Abu Dhabi: Despite warnings by authorities that rumour-mongering can attract a possible jail term and hefty fines or both, people continue to indulge in this misbehaviour.

The new rumour last week was about the dangers of filling car tanks to the maximum capacity in summer months, circulated widely on social media. As usual the rumour-monger attributed the information to an official body — Adnoc Distribution.

The rumour mill on social media suggested that fully filled car tanks could cause fires or explosions in summer.

Adnoc Distribution confirmed on Saturday that it has not issued any warnings against filling car tanks to maximum capacity.

Khalid Hadi, Vice-President, Marketing and Corporate Communications at Adnoc Distribution, said: “We would like to point out that filling fuel tanks to full capacity does not imply any risks as all car fuel tanks are designed to withstand pressure build-up in high temperatures.”

“Furthermore, Adnoc Distribution has not registered any such previous incident. The rumour attributed to us is based on unknown sources, and is therefore completely false,” Hadi said.

As Gulf News reported, rumour-mongering is a criminal offence in the UAE. There have been cases where residents caught using social media to spread malicious rumours faced a jail term or fine, or both.

Under Federal Decree No 5 for 2012 on combating cybercrimes, spreading rumours “damaging social peace and public order” and causing damage to “national peace” empowers the UAE government to prosecute the concerned individuals. Article 29 of the Federal Decree No 5 for 2012 states those proven guilty face imprisonment and a civil fine not exceeding Dh1 million.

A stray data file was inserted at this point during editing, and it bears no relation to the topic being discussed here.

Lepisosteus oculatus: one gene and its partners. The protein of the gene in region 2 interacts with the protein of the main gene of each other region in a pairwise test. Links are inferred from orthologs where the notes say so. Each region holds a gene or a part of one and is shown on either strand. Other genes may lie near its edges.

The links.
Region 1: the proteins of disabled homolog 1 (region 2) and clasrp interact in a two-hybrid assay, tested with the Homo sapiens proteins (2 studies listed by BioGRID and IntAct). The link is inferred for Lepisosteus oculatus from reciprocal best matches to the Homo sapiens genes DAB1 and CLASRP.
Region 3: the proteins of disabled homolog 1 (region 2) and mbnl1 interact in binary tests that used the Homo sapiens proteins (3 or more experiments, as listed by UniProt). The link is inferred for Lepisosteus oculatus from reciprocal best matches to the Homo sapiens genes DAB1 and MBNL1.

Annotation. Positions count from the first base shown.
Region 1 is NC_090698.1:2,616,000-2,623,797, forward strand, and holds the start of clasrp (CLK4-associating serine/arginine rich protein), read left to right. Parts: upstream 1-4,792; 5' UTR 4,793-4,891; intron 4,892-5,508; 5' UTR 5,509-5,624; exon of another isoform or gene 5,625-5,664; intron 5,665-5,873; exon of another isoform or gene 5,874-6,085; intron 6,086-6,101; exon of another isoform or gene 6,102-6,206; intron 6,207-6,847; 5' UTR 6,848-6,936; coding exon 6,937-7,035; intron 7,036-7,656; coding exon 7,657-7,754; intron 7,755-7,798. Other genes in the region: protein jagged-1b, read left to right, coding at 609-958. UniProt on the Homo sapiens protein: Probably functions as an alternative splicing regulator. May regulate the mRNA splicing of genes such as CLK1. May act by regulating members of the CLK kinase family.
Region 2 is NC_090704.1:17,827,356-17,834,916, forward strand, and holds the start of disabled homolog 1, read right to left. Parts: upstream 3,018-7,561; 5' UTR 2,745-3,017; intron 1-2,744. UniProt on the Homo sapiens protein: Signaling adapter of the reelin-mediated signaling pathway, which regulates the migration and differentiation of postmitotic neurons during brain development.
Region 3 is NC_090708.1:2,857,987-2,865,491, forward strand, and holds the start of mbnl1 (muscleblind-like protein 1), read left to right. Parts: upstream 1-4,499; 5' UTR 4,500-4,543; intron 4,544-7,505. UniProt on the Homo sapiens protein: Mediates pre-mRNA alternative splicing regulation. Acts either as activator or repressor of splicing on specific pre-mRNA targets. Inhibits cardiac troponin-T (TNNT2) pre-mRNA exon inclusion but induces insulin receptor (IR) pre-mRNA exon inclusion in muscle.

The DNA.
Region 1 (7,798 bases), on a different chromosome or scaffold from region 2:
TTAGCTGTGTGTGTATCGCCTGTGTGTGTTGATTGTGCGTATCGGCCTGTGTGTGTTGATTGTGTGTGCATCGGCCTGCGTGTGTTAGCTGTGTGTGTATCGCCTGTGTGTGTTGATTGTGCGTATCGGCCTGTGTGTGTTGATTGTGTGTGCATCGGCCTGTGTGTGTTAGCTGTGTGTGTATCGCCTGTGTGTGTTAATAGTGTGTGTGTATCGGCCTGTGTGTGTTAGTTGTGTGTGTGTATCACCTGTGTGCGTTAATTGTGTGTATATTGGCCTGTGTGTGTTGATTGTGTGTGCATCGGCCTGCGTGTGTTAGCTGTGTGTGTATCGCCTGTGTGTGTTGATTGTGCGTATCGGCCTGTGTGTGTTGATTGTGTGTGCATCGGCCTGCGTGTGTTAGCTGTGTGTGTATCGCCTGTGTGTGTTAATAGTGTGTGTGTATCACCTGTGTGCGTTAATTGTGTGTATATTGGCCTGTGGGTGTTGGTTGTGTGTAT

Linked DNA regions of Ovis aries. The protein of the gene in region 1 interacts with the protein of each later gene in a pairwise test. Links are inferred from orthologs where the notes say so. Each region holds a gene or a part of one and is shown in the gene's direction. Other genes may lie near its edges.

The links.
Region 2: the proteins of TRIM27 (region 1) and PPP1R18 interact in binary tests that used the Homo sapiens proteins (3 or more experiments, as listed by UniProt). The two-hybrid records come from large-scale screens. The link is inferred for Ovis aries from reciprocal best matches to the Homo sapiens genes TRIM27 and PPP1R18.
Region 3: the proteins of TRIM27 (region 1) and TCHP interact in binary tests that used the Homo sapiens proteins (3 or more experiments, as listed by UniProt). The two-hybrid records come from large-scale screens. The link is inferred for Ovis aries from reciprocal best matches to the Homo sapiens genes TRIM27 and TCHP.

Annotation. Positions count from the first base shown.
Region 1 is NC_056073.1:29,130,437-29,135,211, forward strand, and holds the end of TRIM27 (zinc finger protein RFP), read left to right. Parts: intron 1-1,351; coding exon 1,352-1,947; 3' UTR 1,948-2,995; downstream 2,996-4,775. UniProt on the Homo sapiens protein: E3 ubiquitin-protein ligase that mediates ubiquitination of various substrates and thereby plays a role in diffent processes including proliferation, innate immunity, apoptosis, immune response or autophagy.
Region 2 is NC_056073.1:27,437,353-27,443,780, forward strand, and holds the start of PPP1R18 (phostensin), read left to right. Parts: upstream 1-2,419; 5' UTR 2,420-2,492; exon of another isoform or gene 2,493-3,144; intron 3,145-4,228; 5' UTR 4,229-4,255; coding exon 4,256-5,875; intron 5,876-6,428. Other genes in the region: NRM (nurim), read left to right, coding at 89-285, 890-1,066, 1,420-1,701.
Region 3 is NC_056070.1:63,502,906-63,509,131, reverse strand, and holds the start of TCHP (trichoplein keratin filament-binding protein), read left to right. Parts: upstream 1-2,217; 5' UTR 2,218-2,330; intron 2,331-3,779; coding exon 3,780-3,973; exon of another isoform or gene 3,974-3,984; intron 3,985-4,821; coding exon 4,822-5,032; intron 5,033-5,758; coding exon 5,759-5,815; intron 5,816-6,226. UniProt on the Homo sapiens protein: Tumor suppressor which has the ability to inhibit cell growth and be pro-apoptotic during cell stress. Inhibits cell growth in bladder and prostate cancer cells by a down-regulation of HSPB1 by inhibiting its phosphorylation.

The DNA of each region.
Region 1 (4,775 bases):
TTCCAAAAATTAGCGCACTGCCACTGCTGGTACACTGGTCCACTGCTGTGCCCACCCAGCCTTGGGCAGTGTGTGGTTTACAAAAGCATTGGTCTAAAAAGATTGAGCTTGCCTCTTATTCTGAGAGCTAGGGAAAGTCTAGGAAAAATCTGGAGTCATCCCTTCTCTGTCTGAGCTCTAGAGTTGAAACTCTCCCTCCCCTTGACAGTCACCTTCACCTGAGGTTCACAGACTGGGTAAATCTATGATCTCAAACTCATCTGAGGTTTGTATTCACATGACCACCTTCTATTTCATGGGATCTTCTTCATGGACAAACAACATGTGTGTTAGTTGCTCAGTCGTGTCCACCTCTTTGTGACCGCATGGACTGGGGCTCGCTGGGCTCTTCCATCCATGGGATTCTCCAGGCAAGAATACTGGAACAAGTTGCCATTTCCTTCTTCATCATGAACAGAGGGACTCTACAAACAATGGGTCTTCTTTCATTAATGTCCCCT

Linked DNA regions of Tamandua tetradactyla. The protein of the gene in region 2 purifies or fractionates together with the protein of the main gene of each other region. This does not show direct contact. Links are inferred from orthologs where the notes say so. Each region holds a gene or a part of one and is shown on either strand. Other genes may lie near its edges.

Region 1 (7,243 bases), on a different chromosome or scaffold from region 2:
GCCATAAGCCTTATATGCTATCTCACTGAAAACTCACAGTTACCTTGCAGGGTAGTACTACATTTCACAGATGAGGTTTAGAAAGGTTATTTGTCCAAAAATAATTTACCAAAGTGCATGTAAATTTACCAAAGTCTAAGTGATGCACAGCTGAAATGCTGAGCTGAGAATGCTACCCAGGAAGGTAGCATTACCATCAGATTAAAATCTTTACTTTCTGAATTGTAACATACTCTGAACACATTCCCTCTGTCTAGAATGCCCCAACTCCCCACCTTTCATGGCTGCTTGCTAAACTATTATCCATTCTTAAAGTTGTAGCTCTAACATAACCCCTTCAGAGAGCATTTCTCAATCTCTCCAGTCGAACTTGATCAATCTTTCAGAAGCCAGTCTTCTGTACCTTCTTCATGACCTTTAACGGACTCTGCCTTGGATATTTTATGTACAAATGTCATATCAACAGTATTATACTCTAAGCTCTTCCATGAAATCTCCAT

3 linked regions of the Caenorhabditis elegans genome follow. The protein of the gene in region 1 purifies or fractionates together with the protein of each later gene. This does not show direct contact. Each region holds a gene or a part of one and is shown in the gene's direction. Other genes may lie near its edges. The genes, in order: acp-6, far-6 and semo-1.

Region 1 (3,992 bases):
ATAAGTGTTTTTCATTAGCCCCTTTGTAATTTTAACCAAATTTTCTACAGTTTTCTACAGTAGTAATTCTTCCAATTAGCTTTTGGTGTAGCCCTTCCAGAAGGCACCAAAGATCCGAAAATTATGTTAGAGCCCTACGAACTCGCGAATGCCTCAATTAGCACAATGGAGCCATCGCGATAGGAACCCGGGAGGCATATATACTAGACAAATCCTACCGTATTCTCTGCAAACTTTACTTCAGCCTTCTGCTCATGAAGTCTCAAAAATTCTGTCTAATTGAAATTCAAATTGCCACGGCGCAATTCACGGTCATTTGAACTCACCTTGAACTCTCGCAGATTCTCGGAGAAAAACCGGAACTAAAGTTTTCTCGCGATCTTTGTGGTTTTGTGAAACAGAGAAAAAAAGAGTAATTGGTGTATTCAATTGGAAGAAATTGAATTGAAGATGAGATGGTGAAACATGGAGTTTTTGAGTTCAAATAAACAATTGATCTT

Abu Dhabi Food Control Authority has dispelled rumours spread on social media about unsafe food products several times. A rumour in June 2014 suggested that the emirate’s market had contaminated juice products with carcinogens, which would affect the immune system or cause kidney failure. Once two rumours spread in the same week, with one saying Syrian meat imported to Abu Dhabi had carcinogens. The second one suggested that a French frozen chicken brand was non-halal. The authority had to issue clarifications on all these occasions.

The Higher Colleges of Technology (HCT) in Dubai recently asked its students to stop spreading rumours on Twitter and focus on their studies instead.

The university’s students were active on social media to share their concerns about the implementation of ‘new laws’ by HCT. But the university denied issuing any new laws, stressing that they are just implementing existing laws and called the students to stop spreading rumours.